The Humanitarian-Development-Peace (HDP) Nexus: Implementation Challenges – World

KfW Development Research
Development in brief

Authors: Sandra Oelke, Anna Scherer
Editorial team: Heide Kühlken

Today’s crises are increasingly long-lasting, recurrent, complex and interrelated. In this context, and given the growing gap between humanitarian needs and the resources provided, Ban Ki-Moon, then Secretary-General of the United Nations, called for a paradigm shift and a new way of working to make the more effective international system. and effective at the World Humanitarian Summit in 2016. As a result, the concept of the humanitarian-development-peace (HDP) nexus was created, the development of which is critically examined below.

Objective: better interconnection of the various instruments

The interconnection of humanitarian aid and long-term development cooperation had already started to be implemented in the 1990s through the Linking Relief, Rehabilitation and Development (LRRD) approach. What is particularly new in terms of the concept of the triple bond is the inclusion of the dimension of peace. Humanitarians as well as development and peace actors are called upon to better coordinate their work in order to promote more effectively the transformation of crises and conflicts into lasting peace.

In the past, different funding mandates, approaches and logics as well as a lack of cooperation mechanisms among stakeholders led to poor integration of interventions and, therefore, often compromised efficiency and effectiveness. efficiency.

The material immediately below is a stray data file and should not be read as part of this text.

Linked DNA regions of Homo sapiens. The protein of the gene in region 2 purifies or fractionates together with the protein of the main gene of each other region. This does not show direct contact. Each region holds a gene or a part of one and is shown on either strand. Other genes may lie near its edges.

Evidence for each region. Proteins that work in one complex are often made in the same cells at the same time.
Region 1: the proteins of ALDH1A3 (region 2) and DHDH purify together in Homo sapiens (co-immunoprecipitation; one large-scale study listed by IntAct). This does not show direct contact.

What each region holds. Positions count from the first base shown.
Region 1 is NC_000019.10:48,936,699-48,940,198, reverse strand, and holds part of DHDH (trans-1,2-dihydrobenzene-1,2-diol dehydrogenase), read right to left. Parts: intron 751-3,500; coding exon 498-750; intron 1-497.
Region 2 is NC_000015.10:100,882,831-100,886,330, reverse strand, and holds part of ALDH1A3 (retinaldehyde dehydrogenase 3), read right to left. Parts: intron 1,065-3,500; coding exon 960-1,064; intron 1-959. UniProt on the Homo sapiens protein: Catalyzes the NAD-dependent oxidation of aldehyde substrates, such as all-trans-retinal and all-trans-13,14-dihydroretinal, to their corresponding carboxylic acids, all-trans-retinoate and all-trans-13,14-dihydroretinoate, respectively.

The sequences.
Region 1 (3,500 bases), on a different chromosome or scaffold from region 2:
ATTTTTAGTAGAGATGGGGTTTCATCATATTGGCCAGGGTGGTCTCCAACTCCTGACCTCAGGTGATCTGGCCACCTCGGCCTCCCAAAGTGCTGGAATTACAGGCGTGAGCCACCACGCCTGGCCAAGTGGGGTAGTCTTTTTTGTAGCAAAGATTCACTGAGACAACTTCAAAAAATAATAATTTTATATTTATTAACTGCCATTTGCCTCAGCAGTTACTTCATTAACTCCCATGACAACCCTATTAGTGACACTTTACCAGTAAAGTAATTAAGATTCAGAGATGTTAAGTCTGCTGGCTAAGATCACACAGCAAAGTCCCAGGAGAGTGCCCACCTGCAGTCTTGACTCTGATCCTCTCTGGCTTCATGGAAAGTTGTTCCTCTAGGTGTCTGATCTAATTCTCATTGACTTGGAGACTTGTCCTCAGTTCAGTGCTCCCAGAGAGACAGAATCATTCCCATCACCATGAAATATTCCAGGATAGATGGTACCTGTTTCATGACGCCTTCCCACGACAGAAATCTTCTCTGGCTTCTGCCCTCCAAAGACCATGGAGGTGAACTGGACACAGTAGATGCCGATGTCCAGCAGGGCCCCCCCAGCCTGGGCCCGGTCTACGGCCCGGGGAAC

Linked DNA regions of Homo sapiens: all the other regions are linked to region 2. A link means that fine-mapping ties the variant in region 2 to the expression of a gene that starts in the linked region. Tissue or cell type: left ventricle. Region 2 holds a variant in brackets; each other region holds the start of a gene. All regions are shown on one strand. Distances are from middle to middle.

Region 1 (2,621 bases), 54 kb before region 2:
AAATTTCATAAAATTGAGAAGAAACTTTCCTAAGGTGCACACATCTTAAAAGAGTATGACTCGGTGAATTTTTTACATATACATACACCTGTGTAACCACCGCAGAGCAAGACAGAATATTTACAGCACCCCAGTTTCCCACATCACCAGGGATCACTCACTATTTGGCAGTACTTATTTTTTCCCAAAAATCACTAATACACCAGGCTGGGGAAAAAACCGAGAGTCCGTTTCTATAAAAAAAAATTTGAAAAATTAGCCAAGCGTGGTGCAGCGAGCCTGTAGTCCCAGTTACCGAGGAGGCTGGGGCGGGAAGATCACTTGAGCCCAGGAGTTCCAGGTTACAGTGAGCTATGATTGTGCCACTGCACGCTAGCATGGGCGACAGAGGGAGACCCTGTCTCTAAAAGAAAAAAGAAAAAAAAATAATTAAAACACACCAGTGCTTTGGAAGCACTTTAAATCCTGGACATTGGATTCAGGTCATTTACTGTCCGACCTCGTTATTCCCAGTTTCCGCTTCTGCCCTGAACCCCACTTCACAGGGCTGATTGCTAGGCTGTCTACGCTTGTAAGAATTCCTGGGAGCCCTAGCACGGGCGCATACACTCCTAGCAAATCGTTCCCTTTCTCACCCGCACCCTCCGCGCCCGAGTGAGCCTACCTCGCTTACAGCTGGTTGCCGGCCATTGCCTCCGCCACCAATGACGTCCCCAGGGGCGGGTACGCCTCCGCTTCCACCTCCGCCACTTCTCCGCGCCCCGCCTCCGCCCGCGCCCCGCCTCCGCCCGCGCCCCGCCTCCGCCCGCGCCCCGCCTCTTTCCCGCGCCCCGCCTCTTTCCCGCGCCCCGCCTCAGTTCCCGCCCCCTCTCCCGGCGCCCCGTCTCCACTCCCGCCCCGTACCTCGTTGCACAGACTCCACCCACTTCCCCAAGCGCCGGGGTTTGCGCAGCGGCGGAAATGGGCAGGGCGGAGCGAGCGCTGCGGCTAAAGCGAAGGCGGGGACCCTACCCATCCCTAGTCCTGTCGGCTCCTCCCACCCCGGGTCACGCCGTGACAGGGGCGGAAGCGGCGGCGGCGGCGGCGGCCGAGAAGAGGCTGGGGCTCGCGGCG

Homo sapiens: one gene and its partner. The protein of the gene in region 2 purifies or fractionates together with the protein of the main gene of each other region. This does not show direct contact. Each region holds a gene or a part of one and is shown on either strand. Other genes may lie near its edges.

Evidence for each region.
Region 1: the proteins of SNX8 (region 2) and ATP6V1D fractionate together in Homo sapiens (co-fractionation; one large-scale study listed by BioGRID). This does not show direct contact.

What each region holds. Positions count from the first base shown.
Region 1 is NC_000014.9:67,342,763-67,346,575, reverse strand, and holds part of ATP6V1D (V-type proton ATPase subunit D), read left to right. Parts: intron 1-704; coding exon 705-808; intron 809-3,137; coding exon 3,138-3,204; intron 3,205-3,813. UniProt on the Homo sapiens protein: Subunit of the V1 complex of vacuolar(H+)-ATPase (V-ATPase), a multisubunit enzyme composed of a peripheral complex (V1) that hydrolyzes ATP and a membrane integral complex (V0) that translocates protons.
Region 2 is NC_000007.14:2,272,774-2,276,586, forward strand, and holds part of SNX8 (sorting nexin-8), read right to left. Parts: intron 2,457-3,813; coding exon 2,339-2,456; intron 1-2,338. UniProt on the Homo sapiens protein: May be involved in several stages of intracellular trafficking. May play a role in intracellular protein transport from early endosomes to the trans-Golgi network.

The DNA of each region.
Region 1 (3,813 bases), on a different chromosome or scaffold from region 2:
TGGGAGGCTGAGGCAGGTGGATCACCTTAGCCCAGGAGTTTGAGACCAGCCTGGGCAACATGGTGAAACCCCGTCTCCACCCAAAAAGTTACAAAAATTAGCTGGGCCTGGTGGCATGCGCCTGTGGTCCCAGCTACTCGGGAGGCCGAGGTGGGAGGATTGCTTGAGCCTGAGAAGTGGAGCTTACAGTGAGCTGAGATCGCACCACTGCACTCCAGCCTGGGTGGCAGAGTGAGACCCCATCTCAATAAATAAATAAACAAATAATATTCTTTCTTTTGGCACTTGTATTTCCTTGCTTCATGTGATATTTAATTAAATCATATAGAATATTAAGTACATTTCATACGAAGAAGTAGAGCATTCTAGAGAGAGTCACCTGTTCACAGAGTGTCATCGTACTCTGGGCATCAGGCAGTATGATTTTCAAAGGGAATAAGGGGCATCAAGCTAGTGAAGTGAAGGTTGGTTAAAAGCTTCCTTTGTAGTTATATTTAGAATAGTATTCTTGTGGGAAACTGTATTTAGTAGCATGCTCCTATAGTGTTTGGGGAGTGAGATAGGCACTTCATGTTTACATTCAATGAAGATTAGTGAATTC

Challenges: broad strategy, lack of incentives and poor mutual understanding

Despite the awareness of the relevance of the concept and the first successes, the implementation still poses major challenges to the actors concerned. Effective and efficient cooperation across institutional borders requires adjustment of internal structures, processes and procedures that have often evolved over decades. Within institutions and the nexus system, there is also a lack of incentive structures to encourage cooperation. Additionally, there is no in-depth understanding of the work and functioning of other stakeholder groups. Last but not least, there is a lack of joint analysis and scenario planning to set the direction for coherent programs that map all aspects of the HDP nexus. Despite the recommendations of the OECD DAC, the rather broad concept leaves a lot of room for interpretation and leads to different actors having a different understanding of how the actual implementation of the HDP nexus should take place.

Possible solutions: more coordination, more perspective shifts and dedicated cooperation at all levels

The following measures seem appropriate to ensure that individual actors focus more on a common and overarching system of goals:

‒ Ask “win-win questions” more consistently: What forms of cooperation create added value for stakeholders How to create new incentive structures for cooperation or adapt existing ones?

‒ Measures at the national political level: for example, better interdepartmental/internal coordination, the development of joint analyzes and national strategies with potential for nexus, and the overcoming of bureaucratic obstacles.

‒ Improved national and international coordination at the local level to ensure greater coherence (eg through strengthened coordination mandates).

‒ Establish inter-donor platforms to share analysis and data.

‒ Encourage personnel changes, twinning and exchange formats between different stakeholder groups to encourage changes in perspective.

‒ Building on existing best practices, develop more specific guidance on implementing the HDP link at a higher level (eg OECD).

Implementing the HPD link is a long-term task that requires substantial system modifications. However, consideration of the above proposals will enable further improvements in terms of more sustainable impacts and more effective use of funds in the context of crises, violence and fragility.

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